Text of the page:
How to Protect Bankers and Finance Workers from Occupational Safety Problems

How to Protect Bankers and Finance Workers from Occupational Safety Problems

Kayode V. Fowode

Having read a report about a staff of FCMB, Olisa Nwakoby, who committed suicide, as stated in page 5 of The Punch Newspaper, dated Monday, August 1, 2016, I feel this should be a wakeup call to both the banking and finance industry that effective health and safety management system protects lives and goes beyond having a safety policy on the walls of a building.

Although investigation is ongoing, nonetheless, I would like to make reference to a statement by the Acting Group Head, Communications and Brand Management of the FCMB, Lola Egboh as reported in Punch, “The suicide had nothing to do with the bank, and that the bank would have come to his aid if it was aware that he had emotional challenges”.

While we cannot at this stage hold the bank accountable until a thorough incident investigation has been completed, we must not shy away from reminding the institution of their health and safety responsibilities of identifying workplace hazards such as work-related stress, bullying, aggression and violence that generates psychological symptoms like guilt, agoraphobia, loss of confidence and thought of self-harm amongst others. Thus, workplace incidents can have a long-lasting effect on an employee that extends beyond the employee’s working hours.

For any organisation to ensure so far as reasonably practicable, the health, safety and welfare of their employees and effectively manage the health and safety risks associated with their operations, they must integrate a robust health and safety management system within their business, promote the implementation of risk control strategies and demonstrate top management commitment together with adequate planning and implementation of effective in-house safety and health programmes that support employees’ wellbeing.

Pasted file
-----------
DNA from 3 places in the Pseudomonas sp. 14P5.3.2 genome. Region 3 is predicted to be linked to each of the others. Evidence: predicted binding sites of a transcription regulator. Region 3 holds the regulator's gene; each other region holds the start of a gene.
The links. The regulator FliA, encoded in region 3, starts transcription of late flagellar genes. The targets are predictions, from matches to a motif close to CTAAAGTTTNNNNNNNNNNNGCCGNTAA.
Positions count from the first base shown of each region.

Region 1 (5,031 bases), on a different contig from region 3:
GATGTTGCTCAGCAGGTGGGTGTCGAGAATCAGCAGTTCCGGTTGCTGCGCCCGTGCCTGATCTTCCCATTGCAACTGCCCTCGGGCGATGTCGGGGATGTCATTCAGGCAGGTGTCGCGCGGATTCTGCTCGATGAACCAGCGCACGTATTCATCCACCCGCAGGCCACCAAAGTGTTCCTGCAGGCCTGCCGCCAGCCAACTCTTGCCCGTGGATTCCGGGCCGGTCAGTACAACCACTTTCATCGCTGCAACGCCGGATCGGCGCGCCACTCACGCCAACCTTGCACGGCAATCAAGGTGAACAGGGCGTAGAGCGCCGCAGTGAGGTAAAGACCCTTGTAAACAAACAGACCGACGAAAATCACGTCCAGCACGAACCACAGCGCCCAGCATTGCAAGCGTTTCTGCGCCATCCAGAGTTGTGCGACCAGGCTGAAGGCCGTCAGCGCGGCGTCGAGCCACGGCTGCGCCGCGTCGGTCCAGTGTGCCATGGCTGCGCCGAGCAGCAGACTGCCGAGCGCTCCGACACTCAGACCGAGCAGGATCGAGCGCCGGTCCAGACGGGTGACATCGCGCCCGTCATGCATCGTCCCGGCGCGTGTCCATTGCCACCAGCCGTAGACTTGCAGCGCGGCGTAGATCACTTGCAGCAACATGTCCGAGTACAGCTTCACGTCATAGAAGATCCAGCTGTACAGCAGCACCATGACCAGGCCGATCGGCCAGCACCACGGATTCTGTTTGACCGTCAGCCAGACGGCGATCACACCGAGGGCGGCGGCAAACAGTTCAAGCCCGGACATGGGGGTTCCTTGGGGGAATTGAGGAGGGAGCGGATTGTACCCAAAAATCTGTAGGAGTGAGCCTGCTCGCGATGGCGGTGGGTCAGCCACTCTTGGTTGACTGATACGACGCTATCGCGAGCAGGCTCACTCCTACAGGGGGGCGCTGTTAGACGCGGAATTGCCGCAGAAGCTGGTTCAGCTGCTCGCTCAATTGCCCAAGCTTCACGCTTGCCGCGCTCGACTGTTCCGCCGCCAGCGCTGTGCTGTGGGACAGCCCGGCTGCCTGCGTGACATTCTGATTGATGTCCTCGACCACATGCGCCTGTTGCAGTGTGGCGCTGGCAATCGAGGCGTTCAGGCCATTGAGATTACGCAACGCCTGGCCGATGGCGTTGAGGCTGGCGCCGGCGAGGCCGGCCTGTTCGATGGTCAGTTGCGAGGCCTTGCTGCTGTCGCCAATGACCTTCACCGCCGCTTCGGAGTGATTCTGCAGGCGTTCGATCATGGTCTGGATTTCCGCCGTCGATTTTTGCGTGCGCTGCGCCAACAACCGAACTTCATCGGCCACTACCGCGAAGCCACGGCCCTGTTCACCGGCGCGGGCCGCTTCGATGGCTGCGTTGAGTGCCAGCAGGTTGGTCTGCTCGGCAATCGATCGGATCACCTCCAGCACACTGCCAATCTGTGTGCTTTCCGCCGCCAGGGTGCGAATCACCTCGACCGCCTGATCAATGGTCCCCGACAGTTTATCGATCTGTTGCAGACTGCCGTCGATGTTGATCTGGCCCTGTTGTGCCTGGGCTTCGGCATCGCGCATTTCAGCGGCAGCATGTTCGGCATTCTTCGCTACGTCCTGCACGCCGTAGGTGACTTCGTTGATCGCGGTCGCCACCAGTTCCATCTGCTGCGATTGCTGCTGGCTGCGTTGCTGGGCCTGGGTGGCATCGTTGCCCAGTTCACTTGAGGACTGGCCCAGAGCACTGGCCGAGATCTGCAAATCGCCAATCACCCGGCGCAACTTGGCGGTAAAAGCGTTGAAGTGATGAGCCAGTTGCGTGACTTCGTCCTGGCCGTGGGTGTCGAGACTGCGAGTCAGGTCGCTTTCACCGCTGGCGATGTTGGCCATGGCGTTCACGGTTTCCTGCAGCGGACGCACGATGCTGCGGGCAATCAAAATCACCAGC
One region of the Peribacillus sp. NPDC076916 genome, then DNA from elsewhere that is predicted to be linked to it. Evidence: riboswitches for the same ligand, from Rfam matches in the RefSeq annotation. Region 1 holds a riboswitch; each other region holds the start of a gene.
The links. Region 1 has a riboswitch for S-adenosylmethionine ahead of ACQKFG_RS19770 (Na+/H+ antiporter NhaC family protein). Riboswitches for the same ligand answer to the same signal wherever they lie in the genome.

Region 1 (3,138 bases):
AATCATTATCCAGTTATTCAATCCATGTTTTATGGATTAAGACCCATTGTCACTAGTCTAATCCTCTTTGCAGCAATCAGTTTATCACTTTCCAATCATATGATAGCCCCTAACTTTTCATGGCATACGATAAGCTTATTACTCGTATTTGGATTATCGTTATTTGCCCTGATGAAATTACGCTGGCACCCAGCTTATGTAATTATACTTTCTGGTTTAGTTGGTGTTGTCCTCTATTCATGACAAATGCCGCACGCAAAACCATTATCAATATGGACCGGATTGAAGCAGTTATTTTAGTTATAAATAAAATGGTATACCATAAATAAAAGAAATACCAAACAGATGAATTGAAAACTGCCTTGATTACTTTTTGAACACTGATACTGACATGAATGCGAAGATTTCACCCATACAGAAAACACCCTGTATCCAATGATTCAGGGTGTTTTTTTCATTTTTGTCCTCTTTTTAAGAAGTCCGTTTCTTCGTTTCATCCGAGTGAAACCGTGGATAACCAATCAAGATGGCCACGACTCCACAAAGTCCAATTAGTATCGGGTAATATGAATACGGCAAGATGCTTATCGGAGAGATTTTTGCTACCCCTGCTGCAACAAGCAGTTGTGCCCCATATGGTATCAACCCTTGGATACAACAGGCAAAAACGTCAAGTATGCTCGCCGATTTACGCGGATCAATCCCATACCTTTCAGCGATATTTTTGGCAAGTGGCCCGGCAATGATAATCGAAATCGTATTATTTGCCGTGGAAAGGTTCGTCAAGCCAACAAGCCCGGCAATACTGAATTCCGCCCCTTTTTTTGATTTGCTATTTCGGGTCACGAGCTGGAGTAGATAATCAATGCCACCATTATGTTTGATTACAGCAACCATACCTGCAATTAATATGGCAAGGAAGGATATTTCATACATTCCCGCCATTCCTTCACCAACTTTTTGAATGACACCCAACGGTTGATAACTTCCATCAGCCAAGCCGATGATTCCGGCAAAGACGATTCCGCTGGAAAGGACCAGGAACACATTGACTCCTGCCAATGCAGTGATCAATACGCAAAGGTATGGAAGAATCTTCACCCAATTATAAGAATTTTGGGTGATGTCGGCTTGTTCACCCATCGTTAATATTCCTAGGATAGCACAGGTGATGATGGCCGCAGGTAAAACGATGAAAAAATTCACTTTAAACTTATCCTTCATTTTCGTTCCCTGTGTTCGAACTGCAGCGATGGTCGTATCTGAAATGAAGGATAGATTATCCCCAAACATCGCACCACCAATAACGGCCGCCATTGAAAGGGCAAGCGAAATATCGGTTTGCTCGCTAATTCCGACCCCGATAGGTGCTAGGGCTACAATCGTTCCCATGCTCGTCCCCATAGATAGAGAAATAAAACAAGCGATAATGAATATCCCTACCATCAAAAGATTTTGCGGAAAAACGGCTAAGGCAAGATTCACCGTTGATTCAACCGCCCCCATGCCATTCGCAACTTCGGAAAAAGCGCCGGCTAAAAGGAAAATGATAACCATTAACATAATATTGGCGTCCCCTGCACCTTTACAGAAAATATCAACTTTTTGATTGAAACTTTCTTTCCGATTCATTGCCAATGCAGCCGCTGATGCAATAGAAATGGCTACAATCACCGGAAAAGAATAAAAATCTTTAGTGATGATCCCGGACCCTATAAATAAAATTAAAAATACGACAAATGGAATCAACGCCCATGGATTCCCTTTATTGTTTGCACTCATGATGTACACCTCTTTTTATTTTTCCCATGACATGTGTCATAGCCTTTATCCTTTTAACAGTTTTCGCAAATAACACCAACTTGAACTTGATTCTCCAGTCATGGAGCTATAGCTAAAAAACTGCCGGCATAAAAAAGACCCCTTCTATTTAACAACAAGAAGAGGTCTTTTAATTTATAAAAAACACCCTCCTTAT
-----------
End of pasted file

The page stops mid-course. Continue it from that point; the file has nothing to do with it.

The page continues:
Like other business sectors, the banking and financial industry have statutory responsibility to provide a safe place of work. Banks must therefore protect their workforce against occupational injuries and ill-health and should develop good practices that may serve as benchmark for other financial institutions.

It is no doubt that both the banking and finance industry seek to build up capital gains and eliminate losses as much as possible. Since employees are valuable assets, injury at work and ill-health of an employee may lead to loss of working days, or business opportunity. Even worse, it may affect corporate image.

In this regard, I have highlighted some specific health and safety risks that must be adequately managed in the banking and finance sector in order to prevent business losses, reputation damage, employees’ turnover, high illness rate, suicide, stress, violence and aggression, bullying, fire, poor housekeeping etc. Although, most of the employees in these sectors work in a relatively stable environment, there is no doubt that they are also exposed to some significant risk of bodily injury and ill-health.

The common occupational safety and health problems that they may encounter in their daily work and corresponding precautionary measures are explained in subsequent paragraphs.

Workers in both banking and finance sectors are exposed to varying occupational health and safety issues such as workplace violence(from aggressive customers), bullying, psychological stress from struggling to…

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